Of course, some cities in the United States had seen a lot of violence in reality, in particular during the ill-fated years of alcohol Prohibition (1920-1933) and the attendant rise of crime syndicates seeded in the working class immigrant communities of Irish, Jews, Italians, Sicilians …. Reading about such events as arrests, trials and mobster shoot-outs in newspaper reports provided also an audience for the material in the form of short stories, novels and later films. That audience grew during the succeeding decades and is still a wide one today, with a diversification of sub-genres and detectives in countries other than the USA or Britain, usually also in translation from their native languages.

But … back to sex and the detective. As the years rolled on past the 1960s towards the end of that millennium, the sexual activity of the private detectives became not only implicit but often explicit (with the possible exception of the Nordic detective novels). And we now had some female protagonists too: police detectives, uniformed police officers, private detectives and forensic pathologists. And if none of the main characters were ever gay, lesbian, transgender or transvestite, such characters did appear, usually treated more gently than in the past and at times actual second-line “good guy” actors in the stories.

It appeared that all previous sexual taboos in the detective story – all legal ones at any rate – had been broken.

Well, not all. Not masturbation.

Not even modern private detectives masturbate. Which is truly remarkable, when one considers, according to all research, how common that activity is in the non-detective population.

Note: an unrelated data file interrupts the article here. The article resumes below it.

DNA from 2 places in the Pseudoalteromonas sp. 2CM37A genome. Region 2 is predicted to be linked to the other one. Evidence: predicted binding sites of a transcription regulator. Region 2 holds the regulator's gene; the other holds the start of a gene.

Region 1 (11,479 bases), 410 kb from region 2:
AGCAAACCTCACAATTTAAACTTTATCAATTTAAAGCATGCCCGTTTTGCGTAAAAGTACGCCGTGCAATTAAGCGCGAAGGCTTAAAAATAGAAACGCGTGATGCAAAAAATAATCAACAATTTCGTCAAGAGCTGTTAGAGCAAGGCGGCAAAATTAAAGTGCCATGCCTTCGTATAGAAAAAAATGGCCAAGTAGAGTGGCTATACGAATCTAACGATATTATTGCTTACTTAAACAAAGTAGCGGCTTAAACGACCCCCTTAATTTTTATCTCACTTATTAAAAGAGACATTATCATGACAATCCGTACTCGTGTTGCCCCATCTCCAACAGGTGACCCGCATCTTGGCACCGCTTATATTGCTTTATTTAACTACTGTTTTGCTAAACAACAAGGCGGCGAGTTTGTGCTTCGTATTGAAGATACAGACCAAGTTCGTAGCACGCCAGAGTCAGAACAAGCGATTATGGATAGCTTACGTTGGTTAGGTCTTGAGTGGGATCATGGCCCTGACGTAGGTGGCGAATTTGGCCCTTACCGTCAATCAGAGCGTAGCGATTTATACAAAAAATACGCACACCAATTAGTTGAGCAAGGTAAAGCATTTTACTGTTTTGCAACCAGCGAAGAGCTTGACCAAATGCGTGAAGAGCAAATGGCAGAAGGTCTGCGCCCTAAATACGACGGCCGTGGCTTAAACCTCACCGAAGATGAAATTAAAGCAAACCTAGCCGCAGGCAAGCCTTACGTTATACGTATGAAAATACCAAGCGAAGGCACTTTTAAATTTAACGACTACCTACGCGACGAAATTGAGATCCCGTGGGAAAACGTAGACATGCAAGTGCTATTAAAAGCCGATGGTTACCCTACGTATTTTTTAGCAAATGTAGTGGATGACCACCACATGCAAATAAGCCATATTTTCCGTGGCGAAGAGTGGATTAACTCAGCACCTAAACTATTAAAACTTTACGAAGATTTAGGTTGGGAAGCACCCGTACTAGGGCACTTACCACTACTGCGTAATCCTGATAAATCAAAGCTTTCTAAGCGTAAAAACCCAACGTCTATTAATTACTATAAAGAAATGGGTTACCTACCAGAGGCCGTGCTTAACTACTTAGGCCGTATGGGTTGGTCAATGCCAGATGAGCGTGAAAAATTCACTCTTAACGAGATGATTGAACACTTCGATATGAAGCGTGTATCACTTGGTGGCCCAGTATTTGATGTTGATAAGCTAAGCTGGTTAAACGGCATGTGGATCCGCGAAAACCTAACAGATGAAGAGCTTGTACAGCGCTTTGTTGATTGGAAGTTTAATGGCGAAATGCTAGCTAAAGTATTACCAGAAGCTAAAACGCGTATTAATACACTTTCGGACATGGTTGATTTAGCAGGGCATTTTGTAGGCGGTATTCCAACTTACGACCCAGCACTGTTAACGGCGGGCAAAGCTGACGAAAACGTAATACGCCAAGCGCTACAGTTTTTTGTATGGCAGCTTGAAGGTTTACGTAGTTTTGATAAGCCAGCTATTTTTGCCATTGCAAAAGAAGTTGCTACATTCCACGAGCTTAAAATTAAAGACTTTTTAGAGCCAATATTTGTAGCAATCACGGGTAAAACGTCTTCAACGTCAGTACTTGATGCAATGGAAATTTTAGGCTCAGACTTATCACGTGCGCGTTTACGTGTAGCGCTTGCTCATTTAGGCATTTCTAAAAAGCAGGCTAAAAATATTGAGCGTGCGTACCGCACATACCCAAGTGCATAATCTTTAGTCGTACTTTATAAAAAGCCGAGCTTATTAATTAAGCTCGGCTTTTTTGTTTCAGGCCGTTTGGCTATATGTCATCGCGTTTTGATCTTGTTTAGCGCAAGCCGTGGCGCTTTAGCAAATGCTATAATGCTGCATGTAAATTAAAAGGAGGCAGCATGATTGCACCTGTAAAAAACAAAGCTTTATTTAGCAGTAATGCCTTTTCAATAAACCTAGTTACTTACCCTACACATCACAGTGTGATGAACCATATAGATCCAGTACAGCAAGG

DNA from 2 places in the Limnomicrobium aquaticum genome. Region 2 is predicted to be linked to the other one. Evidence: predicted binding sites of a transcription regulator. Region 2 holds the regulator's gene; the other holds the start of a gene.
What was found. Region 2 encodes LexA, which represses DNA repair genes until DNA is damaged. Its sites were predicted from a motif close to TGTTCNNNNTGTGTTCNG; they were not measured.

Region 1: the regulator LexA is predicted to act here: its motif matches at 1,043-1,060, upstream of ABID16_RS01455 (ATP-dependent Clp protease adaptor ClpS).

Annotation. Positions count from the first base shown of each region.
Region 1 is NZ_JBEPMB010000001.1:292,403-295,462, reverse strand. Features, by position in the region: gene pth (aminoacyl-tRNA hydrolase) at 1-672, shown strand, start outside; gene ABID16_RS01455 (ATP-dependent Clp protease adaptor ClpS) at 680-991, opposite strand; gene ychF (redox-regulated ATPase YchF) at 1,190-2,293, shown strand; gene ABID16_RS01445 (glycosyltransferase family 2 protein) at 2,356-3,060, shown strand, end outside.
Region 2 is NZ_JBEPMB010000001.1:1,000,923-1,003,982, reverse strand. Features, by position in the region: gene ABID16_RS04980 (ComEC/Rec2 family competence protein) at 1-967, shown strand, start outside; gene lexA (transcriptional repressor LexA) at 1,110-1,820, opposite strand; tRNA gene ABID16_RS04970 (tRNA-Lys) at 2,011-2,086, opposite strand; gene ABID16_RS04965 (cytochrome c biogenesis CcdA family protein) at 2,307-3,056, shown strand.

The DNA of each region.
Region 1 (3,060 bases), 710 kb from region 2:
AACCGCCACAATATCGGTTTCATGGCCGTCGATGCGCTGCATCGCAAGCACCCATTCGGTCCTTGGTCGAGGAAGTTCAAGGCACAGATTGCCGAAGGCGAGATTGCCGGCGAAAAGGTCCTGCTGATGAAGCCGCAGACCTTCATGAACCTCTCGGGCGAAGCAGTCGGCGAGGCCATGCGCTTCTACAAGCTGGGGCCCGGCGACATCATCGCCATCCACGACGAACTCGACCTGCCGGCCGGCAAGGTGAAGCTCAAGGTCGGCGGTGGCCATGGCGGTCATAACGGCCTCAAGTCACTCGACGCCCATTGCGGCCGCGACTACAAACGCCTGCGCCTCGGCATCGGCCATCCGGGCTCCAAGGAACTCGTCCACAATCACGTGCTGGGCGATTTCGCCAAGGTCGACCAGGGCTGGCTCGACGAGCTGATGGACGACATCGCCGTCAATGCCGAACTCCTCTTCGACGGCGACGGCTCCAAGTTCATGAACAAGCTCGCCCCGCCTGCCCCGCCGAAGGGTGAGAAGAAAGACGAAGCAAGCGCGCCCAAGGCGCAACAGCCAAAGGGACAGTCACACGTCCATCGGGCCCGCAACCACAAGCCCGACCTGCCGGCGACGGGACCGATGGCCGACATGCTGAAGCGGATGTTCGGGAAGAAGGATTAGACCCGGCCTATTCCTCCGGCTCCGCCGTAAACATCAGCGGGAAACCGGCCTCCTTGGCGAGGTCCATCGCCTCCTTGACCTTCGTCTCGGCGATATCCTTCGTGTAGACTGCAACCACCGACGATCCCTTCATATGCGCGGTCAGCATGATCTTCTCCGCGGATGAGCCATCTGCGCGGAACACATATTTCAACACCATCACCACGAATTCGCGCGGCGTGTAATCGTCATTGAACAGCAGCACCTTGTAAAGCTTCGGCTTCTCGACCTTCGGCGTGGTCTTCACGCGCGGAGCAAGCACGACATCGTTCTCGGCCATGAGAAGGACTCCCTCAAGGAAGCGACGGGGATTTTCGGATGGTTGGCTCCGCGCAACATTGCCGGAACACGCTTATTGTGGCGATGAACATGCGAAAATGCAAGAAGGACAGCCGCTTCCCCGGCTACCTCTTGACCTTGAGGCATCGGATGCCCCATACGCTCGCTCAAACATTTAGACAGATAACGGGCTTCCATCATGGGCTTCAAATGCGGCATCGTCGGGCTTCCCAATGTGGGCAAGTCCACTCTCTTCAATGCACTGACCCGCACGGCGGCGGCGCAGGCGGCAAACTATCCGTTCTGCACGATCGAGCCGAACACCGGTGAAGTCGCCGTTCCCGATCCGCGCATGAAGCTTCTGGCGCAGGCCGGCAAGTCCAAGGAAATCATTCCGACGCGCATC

End.

REFERENCES & SOURCES:

 

For dates of authors’ birth and deaths, also of bibliography, Wikipedia entries on the authors.

Also: https://en.wikipedia.org/wiki/Pulp_magazine

Other:

Particularly for the footnote on Rebel Frontier: https://subjectguides.library.american.edu/dashiellhammett

FOOTNOTES

1I somehow doubt it would have got far in the Six Counties (“Northern Ireland”)

2 See Rebel frontier [electronic resource (video)] : organized labor vs. the Anaconda Copper Company / Network Ireland Television. New York, N.Y. : Films Media Group, [2006], c2004.1 streaming video file (66 min.) : Martin Sheen – impersonating the voice of author Dashiell Hammett – narrates this compelling docudrama on immigrant labor and anti-war politics in 1917. As a young employee of the Pinkerton Detective Agency, Hammett spied for the Anaconda Copper Mining Company in Butte, Montana, during the height of labour struggles there. AU STREAMING MEDIA http://digital.films.com/PortalViewVideo.aspx?xtid=35494.

3 The Maltese Falcon, The Glass Key and the The Thin Man were made into films.

4All based on earlier short stories, except the last, which was based on an unpublished screenplay.

5A number of others, based on previously-unpublished material or short stories, were published posthumously.

6Even after the pulp fiction heyday ended in the 1950s, paperback novels are still being produced in roughly the same size, albeit with somewhat better quality paper pages and covers.

7“Noir” also came to be a literary descriptive term and is often used to describe a certain kind of writing today.